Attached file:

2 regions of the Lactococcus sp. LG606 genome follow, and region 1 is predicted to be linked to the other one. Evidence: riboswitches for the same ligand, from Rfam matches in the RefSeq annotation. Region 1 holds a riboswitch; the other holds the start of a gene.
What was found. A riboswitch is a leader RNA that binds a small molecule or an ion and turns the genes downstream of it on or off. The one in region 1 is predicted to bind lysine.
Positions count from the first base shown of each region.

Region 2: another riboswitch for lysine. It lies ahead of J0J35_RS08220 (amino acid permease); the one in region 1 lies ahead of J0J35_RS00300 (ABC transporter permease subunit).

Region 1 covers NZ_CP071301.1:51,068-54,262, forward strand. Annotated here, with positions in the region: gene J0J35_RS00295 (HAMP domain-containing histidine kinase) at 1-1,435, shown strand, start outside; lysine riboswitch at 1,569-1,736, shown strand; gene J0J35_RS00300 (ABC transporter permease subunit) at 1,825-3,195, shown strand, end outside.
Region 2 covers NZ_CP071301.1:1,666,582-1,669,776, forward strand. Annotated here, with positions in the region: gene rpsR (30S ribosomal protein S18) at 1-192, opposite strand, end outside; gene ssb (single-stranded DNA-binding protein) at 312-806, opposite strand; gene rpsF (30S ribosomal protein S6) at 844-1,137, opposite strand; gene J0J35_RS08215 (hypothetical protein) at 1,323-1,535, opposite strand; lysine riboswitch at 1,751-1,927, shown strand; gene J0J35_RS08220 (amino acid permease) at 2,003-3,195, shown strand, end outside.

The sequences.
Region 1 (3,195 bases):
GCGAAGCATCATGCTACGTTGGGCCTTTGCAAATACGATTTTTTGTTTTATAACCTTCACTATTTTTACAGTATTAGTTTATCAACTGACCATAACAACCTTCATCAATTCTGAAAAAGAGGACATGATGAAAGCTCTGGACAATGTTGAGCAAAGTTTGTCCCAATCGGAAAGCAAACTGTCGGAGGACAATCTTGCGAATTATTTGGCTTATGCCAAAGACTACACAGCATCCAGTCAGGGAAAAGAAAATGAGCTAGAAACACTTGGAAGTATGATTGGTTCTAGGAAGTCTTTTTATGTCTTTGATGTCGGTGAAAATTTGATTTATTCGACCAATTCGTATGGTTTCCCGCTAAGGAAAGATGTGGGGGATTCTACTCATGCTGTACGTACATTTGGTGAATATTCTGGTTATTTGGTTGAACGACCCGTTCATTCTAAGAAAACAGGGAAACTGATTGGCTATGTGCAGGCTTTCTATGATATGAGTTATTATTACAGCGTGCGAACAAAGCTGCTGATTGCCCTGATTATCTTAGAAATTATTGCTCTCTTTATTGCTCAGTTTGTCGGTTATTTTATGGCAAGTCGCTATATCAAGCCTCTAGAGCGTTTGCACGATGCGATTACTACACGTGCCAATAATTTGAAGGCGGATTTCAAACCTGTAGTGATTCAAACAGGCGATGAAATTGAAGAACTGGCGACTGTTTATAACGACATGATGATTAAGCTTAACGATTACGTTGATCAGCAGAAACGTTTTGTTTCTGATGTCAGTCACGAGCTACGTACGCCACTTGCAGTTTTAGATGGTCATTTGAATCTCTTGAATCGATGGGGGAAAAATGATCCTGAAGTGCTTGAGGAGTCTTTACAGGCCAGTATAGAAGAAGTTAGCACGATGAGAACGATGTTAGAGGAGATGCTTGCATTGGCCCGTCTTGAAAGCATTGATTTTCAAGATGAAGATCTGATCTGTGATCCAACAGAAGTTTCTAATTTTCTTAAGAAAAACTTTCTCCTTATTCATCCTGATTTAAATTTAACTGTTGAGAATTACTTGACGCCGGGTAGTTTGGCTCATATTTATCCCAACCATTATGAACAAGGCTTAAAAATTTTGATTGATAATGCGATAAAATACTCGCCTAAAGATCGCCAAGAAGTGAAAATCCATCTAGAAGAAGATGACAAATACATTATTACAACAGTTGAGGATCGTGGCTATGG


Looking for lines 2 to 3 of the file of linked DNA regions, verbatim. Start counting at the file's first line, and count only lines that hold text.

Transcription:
What was found. A riboswitch is a leader RNA that binds a small molecule or an ion and turns the genes downstream of it on or off. The one in region 1 is predicted to bind lysine.
Positions count from the first base shown of each region.